Here’s a riddle: Justin Trudeau’s got one. Yves-Francois Blanchet doesn’t need one. Jagmeet Singh’s is coming soon. Annamie Paul won’t have one. And Erin O’Toole’s got a big hole in his.
Give up? It’s a costed platform.
And at an over-produced, stilted all-leaders French-language debate on Wednesday night, O’Toole found himself pitching things that were nowhere to be found in his five-year spending document, which he released earlier in the day. What’s more, he found himself taking flack for it.
Liberal leader Justin Trudeau said the Conservative’s spending engagements are proof that O’Toole is “not delivering on any of the things that Canadians need.” Bloc leader Yves-François Blanchet chided the Conservatives for “dropping your platform two weeks late, and to changing it the next day.”
For starters, the Tories’ spending plan pitches an eye-watering set of deficits: A slightly-inflated $168 billion this year, $57 billion next year, $44 billion the year after, $26 billion the year after that, and $25 billion up to 2026. (Those dwarf even the Liberals spending shortfalls, but the Tories make up for that by recalculating the Liberals’ deficits to make them look bigger—which is certainly one way of doing things.)
But O’Toole doesn’t seem terribly afraid of spending more, and perhaps he shouldn’t. His platform costing does suggest that the budget will balance itself, thanks to a growing economy—so long as he can get spending under control in the long-term.
“Over the next couple of years, we are spending—to get businesses back on track,” O’Toole told reporters after the debate. “And to focus on the health and well-being of Canadians.”
The debate heard from one worried businessman, facing a labour shortage that is making business hard for many. O’Toole pitched his plan to reorient spending away from emergency aid—much of which was designed to help people stay at home during the pandemic—and towards support to get businesses hiring again, and paying more. A GST holiday, for example, would dump nearly $2 billion more spending onto this year’s budget.
O’Toole promised stable, dedicated, long-term funding by way of no-strings-attached health transfers to the provinces—something that won him accolades from Quebec Premier Francois Legault, who has loomed large over the Quebec campaign thus far. (As I wrote about following last week’s debate.)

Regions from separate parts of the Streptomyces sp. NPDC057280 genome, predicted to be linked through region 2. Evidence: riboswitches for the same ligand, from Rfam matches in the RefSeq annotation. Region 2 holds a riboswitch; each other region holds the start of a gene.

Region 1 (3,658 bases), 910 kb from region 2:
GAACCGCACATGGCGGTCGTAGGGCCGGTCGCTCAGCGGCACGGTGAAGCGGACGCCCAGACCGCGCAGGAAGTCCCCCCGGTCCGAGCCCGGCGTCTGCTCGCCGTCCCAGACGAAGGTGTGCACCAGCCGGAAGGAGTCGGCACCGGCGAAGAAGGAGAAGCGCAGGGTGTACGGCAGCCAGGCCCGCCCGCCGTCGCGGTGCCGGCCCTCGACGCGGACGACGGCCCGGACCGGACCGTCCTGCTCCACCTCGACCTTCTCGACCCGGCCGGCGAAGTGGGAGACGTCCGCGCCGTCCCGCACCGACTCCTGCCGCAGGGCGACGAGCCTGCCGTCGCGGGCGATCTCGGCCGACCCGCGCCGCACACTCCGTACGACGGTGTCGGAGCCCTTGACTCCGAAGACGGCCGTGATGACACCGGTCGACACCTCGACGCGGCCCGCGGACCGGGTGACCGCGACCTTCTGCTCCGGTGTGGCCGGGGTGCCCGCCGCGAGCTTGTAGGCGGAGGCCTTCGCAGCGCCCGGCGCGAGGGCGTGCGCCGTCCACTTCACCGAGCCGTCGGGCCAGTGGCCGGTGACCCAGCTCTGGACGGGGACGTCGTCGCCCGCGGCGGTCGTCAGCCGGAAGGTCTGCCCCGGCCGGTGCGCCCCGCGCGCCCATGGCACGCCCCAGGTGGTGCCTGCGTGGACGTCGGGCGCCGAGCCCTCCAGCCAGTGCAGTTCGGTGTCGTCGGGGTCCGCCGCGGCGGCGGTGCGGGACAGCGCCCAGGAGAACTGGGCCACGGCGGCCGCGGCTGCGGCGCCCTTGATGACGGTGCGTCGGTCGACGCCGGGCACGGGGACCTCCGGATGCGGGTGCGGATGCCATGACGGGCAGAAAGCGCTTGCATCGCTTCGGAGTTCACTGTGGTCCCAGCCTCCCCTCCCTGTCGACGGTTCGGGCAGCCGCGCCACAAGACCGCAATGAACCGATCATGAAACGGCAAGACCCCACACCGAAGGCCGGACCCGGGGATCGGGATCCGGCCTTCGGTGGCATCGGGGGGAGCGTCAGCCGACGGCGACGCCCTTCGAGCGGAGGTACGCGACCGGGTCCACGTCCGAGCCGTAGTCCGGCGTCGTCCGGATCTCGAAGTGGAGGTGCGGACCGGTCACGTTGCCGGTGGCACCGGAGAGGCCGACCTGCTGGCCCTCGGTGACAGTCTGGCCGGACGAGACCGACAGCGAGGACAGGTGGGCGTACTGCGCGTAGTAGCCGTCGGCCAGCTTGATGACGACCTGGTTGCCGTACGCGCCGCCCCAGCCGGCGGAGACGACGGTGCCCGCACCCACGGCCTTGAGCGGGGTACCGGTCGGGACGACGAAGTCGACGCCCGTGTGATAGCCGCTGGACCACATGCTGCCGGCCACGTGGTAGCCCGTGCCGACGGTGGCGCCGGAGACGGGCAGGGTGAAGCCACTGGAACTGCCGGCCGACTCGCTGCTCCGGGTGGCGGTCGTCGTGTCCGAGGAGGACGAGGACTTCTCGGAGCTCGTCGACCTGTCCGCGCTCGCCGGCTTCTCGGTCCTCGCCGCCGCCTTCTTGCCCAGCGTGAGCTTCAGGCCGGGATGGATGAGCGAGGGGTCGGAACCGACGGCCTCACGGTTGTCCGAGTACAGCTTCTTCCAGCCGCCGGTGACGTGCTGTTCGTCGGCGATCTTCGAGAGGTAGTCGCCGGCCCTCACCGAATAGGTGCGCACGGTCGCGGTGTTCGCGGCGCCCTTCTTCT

Certainly, Progressive Conservatives in Nova Scotia just romped to an upset majority on huge health-care spending—proving that being centre-right on the political spectrum doesn’t preclude being concerned with a collapsing health-care system.
But O’Toole may have been hoisted by his own petard on that one: His spending platform reveals that the $60 billion he promised won’t be arriving for some time.
If elected, the Conservatives say they will increase the growth rate of health transfers to the provinces to six per cent per year. Yet, look at their spending document: They are proposing about $3.6 billion over five years, which is only about eight per cent higher than what the government will send to the provinces this year.
The Tories have explained that the majority of the $60 billion will be backloaded to the last five years—meaning they’ll need a second mandate to realize that spending. It also means O’Toole is going to have about $10 billion per year in additional costs to address, as he tries to balance the books: Not an easy feat.
And it certainly didn’t impress Blanchet. “It clearly is not what the provinces and Quebec are asking [for],” he said. “There’s a hole of $28 billion in his proposal, so it’s not something to be accepted.”
Trudeau, too, went after the spending engagements. “The health transfers that Canadians need now are all backloaded to seven, eight years from now,” the Liberal leader said.
But it’s a rather surprising line of attack from the Liberal leader seeing as, even if O’Toole’s health increases aren’t as advertised, they are still larger than the Liberal plan. That’s precisely why Legault spurned his one-time political bro, offering a de facto endorsement of the Conservatives.
But this will put O’Toole on the defense for a crucial time in the campaign. He continues to field attacks from all sides for his plan to rip up signed childcare deals with a majority of the provinces—Blanchet, particularly, went after the Conservative leader for “disappearing” $6 billion planned to expand access in Quebec’s subsidized system, which Trudeau had promised before the campaign began.
Perhaps the smartest of the lot is Singh who plans to unveil his spending engagements on Saturday—after the debates have concluded, and after early voting has already begun. While it may not be the most forthright position, it sure leaves him carefree on the debate stage.